The account in Genesis is perplexing to the modern person. We inevitably get bogged down with the first chapter of the Bible because it seems to conflict with our knowledge that comes from the scientific study of the natural world. Mordecai Kaplan being the modern man par-excellence accepted the scientific view of the universe but realized, of course, that the Torah has a different perspective in telling us about the origin of things. In this selection he focuses on the connection between the creation of the world and God’s attention to Israel. Though Kaplan did not believe in the concept of the chosen people, he did see a special task and destiny for the Jewish people.
While only a few may be chosen, every person and every group may have a special destiny depending on their ability and their character and their history. Kaplan explains here that insofar as the rabbis are concerned, God created the world that it might be perfect and turned to the Jewish people as the special agents in that perfecting process.
In Kaplan’s Own Words [ From his notes]
“To the average person, the opening chapter of the Bible is an obstruction to an appreciation of the Bible as a whole. Finding that the account of creation is at variance with the scientific view of the origin of the world, he concludes that it can hold out to him very little of spiritual value. The various interpretations whereby apologists attempt to reconcile the Biblical account of creation with science are far fetched. To explain seven days as denoting seven aeons, … does not add to an actual understanding of what the story of creation is intended to convey.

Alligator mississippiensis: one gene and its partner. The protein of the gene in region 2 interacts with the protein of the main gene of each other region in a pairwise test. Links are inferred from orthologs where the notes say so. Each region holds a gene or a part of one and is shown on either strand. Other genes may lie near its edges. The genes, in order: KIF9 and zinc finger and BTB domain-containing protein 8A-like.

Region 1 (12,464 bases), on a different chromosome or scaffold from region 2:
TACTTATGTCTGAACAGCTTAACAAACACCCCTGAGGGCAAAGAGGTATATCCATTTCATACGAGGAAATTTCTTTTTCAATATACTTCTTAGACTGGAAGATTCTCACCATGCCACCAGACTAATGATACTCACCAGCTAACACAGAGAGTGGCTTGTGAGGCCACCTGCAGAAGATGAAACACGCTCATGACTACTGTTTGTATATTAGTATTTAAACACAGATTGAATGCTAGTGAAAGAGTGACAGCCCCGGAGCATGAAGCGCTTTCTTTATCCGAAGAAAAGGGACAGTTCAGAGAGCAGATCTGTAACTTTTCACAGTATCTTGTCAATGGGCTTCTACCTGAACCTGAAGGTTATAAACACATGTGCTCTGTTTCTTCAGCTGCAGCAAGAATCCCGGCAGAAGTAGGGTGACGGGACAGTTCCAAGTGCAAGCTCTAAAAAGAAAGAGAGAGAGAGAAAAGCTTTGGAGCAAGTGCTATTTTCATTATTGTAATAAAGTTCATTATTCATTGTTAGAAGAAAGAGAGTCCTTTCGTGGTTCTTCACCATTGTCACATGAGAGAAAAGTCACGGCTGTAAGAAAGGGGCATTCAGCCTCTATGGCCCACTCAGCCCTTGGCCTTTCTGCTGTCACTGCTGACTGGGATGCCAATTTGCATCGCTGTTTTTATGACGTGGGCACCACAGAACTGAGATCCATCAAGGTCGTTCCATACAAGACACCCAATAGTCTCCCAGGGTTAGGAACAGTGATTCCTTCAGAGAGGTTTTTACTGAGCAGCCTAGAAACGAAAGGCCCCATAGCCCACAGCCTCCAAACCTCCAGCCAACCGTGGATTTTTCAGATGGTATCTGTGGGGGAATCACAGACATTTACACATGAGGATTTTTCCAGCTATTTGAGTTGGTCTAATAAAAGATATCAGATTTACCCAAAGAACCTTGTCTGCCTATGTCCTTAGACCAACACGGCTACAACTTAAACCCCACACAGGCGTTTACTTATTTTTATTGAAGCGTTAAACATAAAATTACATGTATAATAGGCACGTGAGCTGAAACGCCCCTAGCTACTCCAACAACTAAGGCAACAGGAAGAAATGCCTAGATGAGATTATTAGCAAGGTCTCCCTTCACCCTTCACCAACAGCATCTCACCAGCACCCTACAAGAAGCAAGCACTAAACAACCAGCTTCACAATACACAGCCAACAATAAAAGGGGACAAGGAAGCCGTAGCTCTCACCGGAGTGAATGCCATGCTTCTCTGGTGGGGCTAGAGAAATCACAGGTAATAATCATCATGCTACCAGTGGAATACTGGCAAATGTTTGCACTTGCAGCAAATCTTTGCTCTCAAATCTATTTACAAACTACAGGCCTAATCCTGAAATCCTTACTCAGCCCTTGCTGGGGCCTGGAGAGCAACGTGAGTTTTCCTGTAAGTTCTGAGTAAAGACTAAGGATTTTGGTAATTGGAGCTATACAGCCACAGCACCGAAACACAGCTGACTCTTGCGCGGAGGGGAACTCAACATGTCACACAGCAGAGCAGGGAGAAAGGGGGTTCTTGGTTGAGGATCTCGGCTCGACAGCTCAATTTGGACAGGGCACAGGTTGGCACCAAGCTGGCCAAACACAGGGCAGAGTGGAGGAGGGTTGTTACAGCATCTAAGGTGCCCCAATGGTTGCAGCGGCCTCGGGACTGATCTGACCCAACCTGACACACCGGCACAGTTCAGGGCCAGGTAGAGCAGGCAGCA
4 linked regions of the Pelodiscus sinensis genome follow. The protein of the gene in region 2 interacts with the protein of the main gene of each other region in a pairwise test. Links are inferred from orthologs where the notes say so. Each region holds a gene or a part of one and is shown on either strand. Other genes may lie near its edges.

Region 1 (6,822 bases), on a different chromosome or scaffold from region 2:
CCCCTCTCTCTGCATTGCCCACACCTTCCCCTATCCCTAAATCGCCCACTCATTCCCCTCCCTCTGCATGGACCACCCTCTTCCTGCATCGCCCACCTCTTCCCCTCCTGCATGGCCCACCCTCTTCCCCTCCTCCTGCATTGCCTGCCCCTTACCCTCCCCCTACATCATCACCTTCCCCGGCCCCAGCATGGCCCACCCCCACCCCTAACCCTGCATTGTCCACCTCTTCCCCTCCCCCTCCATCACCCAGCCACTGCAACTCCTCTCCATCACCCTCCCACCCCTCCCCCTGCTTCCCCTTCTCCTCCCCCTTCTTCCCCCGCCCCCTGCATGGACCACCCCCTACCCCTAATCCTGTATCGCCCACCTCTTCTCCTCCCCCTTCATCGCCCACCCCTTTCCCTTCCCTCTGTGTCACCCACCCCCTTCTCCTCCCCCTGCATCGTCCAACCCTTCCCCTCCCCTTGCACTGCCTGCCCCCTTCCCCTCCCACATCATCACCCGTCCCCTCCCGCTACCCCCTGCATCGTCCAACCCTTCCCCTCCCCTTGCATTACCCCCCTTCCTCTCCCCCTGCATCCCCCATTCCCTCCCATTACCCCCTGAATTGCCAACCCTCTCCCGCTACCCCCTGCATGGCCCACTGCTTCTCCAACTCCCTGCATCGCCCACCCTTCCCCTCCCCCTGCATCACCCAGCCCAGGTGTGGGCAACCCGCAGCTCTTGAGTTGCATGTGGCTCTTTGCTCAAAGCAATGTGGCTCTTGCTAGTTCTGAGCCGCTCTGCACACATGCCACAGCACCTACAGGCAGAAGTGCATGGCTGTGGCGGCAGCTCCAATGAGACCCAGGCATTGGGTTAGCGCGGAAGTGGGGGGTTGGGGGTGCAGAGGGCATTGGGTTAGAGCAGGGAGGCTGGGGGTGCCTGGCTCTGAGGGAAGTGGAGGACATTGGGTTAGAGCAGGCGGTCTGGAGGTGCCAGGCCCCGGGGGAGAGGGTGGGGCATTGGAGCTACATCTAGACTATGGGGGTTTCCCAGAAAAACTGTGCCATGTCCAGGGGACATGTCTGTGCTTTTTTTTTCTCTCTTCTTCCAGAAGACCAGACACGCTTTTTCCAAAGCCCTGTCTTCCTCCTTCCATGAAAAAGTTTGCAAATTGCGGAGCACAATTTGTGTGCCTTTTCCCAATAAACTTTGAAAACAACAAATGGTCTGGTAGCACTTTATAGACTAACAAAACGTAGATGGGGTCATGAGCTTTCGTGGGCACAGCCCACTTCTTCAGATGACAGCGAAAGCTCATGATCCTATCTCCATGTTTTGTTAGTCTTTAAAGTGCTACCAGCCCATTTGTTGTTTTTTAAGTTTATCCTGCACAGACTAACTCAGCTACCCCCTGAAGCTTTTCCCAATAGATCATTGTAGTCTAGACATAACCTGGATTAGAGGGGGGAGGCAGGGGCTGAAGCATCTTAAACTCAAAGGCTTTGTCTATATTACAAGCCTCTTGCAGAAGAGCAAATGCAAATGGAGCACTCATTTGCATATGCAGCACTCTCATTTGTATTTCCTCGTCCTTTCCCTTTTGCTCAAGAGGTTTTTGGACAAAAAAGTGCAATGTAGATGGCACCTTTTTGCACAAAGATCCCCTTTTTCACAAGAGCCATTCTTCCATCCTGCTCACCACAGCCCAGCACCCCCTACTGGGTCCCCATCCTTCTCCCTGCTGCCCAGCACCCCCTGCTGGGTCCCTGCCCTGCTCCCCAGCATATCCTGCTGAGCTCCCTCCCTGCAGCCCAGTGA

To grasp its [the creation story’s] full value, we must bear in mind that it is primarily intended to serve as an introduction to the main theme of the Torah, namely the part that Israel is destined to play in the world. The way in which the world came into being is of interest only incidentally. A connecting link between the opening chapter of the Torah and the selection of Israel is to be found in the frequently repeated refrain, “God saw that it was good.” The Torah thus sings the refrain that the world was perfect when it came out of the hand of God. If, therefore, evil is to be found in the world, we should know where to place the blame. The appearance of evil in the world and the events that follow, lead up to the selection of Abraham as the founder of the people of God.
We are to infer, therefore, that upon that people [the Jewish people] devolves the task of realizing the purpose which God had originally expected to see fulfilled in mankind as a while. The election of Israel is therefore made to appear in the Torah not as an arbitrary act of a tribal deity, but as a last resort of the God who created the world, so as to save his creation from being an utter failure. The rabbis in later times represent Israel as God’s first thought, as His aim and purpose in creating the world, but in the Torah, Israel is created only as a result of a second thought, as it were after the nations that preceded Israel had proved unable to live up to his law.”